(active in the 12th century)

Scenes from the Life of Jesus

Wood, 105 x 175 cm
Museu Nacional d'Art de Catalunya, Barcelona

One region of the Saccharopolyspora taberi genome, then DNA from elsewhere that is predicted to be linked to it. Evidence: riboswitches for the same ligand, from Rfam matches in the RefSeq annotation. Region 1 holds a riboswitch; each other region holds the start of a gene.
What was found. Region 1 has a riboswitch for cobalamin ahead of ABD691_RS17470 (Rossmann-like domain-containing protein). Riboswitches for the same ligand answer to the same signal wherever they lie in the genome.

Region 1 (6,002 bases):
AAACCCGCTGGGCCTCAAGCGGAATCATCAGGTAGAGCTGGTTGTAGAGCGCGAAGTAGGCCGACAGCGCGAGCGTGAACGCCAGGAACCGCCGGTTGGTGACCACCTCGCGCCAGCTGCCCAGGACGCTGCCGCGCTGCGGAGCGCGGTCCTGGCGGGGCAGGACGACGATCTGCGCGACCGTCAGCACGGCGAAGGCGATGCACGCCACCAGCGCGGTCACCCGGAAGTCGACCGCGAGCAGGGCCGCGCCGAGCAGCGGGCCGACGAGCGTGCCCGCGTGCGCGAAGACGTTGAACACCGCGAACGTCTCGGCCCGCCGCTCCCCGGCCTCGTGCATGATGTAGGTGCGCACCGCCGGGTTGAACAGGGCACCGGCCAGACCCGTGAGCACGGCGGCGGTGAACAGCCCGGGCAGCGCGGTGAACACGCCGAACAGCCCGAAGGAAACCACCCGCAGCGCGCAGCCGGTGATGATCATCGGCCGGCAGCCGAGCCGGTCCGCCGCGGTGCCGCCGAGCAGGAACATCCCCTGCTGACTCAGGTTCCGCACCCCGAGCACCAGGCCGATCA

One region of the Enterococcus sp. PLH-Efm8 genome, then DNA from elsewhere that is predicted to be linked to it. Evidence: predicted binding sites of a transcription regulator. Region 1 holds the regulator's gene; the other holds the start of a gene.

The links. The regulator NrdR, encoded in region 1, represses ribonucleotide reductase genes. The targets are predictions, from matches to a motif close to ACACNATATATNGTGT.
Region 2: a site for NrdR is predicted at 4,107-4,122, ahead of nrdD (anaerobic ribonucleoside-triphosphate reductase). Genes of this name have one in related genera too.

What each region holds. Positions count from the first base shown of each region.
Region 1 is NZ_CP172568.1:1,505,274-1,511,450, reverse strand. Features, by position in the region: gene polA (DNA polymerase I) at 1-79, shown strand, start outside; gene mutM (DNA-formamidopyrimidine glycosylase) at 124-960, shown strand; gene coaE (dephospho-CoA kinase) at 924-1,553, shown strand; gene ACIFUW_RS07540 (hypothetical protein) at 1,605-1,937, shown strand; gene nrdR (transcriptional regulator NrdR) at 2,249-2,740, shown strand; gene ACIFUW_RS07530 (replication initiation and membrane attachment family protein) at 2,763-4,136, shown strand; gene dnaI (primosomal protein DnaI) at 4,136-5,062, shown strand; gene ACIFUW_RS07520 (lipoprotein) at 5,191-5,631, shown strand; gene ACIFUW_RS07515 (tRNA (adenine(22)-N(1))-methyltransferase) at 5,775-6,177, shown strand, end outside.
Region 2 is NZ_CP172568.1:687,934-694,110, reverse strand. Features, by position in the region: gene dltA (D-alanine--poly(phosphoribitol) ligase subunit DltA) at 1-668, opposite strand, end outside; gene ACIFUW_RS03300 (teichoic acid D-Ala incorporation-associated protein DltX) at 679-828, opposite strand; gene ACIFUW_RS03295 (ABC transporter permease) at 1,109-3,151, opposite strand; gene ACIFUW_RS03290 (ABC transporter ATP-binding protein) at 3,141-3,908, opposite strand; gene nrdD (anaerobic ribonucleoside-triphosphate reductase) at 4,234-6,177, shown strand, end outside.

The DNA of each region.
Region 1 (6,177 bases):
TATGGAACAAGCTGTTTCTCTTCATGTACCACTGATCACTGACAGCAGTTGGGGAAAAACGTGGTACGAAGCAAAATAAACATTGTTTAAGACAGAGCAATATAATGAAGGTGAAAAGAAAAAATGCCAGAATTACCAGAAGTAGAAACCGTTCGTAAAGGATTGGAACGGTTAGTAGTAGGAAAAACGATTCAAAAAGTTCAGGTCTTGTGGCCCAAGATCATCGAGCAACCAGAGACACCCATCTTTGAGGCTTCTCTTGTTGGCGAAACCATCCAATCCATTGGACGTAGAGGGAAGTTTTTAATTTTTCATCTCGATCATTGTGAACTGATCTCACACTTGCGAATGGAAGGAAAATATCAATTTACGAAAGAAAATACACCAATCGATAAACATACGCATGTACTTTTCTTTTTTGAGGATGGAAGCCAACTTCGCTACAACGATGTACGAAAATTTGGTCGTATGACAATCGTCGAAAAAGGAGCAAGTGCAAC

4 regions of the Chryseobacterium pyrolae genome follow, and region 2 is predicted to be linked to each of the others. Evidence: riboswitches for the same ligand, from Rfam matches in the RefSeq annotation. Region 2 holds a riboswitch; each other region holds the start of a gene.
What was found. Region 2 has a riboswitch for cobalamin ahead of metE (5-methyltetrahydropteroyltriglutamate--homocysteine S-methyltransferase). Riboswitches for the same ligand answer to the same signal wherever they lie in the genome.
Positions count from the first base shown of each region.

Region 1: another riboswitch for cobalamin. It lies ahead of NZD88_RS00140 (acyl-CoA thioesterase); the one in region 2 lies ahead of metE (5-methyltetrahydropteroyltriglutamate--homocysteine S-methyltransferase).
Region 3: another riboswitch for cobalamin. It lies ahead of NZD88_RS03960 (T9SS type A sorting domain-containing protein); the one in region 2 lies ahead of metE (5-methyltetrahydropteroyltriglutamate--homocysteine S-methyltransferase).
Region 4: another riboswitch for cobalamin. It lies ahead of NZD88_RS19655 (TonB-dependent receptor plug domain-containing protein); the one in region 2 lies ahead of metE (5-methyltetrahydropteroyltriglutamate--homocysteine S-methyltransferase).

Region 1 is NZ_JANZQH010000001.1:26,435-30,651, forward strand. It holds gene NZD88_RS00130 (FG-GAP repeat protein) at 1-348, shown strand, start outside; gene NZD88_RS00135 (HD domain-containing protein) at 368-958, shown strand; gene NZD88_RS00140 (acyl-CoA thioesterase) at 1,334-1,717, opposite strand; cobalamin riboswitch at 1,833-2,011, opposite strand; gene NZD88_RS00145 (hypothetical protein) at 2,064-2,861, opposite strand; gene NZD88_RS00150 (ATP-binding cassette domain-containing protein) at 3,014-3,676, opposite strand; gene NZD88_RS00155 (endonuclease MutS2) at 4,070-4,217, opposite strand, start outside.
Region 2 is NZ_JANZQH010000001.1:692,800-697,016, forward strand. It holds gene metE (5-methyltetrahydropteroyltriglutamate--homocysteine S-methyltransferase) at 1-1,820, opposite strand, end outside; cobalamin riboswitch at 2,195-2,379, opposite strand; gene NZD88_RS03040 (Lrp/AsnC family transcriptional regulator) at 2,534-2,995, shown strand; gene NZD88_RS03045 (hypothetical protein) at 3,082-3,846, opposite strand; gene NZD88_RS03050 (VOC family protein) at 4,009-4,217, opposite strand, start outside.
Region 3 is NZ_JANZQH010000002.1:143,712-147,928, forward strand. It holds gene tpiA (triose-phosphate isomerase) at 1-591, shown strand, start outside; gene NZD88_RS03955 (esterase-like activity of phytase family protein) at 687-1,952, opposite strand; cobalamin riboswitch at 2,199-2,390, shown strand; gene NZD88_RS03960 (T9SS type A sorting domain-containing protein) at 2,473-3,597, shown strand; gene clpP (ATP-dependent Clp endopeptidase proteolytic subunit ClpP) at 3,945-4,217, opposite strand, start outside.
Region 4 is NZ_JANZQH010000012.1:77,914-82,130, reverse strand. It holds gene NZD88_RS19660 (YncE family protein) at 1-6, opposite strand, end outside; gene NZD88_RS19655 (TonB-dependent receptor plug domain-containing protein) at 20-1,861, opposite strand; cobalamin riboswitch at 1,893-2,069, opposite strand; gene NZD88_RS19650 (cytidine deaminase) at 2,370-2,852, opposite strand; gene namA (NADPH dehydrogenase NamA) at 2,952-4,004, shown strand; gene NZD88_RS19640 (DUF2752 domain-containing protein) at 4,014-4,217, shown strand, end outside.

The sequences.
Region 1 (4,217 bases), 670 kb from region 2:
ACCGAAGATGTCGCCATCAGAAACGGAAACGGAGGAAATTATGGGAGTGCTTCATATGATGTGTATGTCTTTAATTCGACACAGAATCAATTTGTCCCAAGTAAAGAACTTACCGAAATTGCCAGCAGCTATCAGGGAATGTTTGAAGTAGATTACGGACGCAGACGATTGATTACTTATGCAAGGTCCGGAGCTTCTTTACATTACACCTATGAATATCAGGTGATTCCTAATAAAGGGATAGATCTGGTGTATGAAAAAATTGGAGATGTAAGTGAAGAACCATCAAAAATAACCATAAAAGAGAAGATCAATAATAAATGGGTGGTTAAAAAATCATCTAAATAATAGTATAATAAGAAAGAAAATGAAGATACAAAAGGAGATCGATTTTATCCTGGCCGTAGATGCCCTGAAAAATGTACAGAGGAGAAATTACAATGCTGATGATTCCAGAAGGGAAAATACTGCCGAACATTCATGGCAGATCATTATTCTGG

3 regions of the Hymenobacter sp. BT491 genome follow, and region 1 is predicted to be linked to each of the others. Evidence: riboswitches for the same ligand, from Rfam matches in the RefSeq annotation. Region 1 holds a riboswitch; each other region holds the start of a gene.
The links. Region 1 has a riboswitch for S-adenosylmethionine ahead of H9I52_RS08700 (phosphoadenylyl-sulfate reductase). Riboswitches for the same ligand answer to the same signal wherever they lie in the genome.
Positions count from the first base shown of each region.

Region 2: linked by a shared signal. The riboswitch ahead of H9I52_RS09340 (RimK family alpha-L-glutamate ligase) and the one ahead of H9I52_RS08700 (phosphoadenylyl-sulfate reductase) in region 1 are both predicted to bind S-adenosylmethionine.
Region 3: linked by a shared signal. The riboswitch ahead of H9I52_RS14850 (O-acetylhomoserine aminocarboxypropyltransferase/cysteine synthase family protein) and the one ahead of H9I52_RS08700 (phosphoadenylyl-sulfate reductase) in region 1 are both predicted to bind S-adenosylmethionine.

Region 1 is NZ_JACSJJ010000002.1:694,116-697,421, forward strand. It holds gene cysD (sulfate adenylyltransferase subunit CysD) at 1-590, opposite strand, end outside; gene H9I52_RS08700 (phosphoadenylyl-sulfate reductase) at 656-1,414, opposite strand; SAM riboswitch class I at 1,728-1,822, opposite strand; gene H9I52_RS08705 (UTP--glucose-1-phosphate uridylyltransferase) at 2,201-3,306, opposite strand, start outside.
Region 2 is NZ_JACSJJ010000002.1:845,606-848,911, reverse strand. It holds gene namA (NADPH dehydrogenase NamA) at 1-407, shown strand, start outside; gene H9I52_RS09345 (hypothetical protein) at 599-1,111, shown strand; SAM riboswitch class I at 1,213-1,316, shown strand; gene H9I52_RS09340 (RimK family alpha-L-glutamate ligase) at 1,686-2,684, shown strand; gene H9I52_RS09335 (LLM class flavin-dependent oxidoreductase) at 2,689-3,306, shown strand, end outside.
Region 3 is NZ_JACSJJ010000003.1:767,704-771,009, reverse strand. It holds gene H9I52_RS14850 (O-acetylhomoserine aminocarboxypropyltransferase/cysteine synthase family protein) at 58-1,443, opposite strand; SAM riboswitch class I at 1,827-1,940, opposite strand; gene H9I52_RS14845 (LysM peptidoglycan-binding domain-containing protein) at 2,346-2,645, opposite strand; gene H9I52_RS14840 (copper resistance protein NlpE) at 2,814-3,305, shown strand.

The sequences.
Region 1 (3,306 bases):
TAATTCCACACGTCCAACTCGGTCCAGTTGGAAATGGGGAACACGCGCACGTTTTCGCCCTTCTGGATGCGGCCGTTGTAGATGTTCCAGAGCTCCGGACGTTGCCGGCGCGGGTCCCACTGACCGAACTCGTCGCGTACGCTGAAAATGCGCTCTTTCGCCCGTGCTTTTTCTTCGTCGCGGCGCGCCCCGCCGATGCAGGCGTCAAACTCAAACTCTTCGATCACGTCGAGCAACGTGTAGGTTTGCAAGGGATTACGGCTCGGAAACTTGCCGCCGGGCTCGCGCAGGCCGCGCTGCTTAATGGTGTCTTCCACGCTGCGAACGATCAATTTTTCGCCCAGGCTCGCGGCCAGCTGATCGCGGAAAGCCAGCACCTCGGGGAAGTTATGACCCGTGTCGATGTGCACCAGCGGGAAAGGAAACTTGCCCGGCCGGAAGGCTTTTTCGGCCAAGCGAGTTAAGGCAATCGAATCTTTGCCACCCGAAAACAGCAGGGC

The picture represents one of the most characteristic themes of Spanish Romanesque painting: the Virgin with scenes from the life of Jesus on either side of the central group; it was painted by the Master of Aviá, the master responsible for the altar in the church of Aviá. These scenes are well known even today to those who appreciate early European painting: represented from left to right are the Annunciation, then the Visitation (Mary's visit to Elizabeth, the mother of St John the Baptist); the upper right scene depicts the ox and the ass bending over the Child in the manger; the bottom left scene shows the three Magi guided by the star, while the lower right scene depicts Jesus being presented in the temple. The central figure of the Child on Mary's knee is not the small adult seen in earlier paintings: the artist has portrayed a lively child who seems to be leaping out of the architectonic frame, as if to acknowledge the welcoming gesture of Melchior. This panel reveals a much more 'modern' approach than that of the Master of Seo de Urgell who executed the rigid representation of the twelve apostles in Christ and the Twelve Apostles. The colours are brighter, the contrasts sharper, the figures more animated and the drapery less schematic; but because of the emphatic red of the cheeks, the lack of perspective and the stereotyped representation of the eyes, this picture is also a characteristic example of Romanesque painting.